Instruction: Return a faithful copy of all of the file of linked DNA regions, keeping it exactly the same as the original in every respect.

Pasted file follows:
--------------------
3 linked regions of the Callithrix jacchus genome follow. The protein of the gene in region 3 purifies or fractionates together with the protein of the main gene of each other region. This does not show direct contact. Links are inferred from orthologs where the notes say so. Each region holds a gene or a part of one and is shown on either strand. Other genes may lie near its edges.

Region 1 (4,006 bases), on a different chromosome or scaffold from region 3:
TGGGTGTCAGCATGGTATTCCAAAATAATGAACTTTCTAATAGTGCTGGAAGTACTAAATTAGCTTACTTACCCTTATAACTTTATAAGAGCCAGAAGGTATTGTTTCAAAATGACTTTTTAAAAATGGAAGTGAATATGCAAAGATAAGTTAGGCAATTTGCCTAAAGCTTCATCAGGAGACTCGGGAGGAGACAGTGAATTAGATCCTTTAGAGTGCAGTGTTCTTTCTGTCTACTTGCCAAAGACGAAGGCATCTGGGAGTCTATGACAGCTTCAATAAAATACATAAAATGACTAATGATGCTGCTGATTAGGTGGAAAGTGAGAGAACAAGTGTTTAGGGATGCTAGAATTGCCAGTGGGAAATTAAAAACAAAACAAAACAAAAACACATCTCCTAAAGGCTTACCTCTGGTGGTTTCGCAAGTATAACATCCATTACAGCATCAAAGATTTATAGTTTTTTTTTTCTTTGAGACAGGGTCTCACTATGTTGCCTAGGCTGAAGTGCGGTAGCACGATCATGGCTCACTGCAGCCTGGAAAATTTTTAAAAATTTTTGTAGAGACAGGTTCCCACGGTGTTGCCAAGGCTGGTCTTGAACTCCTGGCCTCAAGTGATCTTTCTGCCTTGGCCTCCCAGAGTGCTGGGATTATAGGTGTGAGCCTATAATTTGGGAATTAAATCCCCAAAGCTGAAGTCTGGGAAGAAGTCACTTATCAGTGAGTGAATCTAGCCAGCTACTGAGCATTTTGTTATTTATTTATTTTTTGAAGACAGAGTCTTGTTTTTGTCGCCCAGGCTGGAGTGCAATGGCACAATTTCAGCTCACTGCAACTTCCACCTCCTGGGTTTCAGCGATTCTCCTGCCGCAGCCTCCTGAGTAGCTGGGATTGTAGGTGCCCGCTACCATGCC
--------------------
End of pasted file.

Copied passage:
3 linked regions of the Callithrix jacchus genome follow. The protein of the gene in region 3 purifies or fractionates together with the protein of the main gene of each other region. This does not show direct contact. Links are inferred from orthologs where the notes say so. Each region holds a gene or a part of one and is shown on either strand. Other genes may lie near its edges.

Region 1 (4,006 bases), on a different chromosome or scaffold from region 3:
TGGGTGTCAGCATGGTATTCCAAAATAATGAACTTTCTAATAGTGCTGGAAGTACTAAATTAGCTTACTTACCCTTATAACTTTATAAGAGCCAGAAGGTATTGTTTCAAAATGACTTTTTAAAAATGGAAGTGAATATGCAAAGATAAGTTAGGCAATTTGCCTAAAGCTTCATCAGGAGACTCGGGAGGAGACAGTGAATTAGATCCTTTAGAGTGCAGTGTTCTTTCTGTCTACTTGCCAAAGACGAAGGCATCTGGGAGTCTATGACAGCTTCAATAAAATACATAAAATGACTAATGATGCTGCTGATTAGGTGGAAAGTGAGAGAACAAGTGTTTAGGGATGCTAGAATTGCCAGTGGGAAATTAAAAACAAAACAAAACAAAAACACATCTCCTAAAGGCTTACCTCTGGTGGTTTCGCAAGTATAACATCCATTACAGCATCAAAGATTTATAGTTTTTTTTTTCTTTGAGACAGGGTCTCACTATGTTGCCTAGGCTGAAGTGCGGTAGCACGATCATGGCTCACTGCAGCCTGGAAAATTTTTAAAAATTTTTGTAGAGACAGGTTCCCACGGTGTTGCCAAGGCTGGTCTTGAACTCCTGGCCTCAAGTGATCTTTCTGCCTTGGCCTCCCAGAGTGCTGGGATTATAGGTGTGAGCCTATAATTTGGGAATTAAATCCCCAAAGCTGAAGTCTGGGAAGAAGTCACTTATCAGTGAGTGAATCTAGCCAGCTACTGAGCATTTTGTTATTTATTTATTTTTTGAAGACAGAGTCTTGTTTTTGTCGCCCAGGCTGGAGTGCAATGGCACAATTTCAGCTCACTGCAACTTCCACCTCCTGGGTTTCAGCGATTCTCCTGCCGCAGCCTCCTGAGTAGCTGGGATTGTAGGTGCCCGCTACCATGCC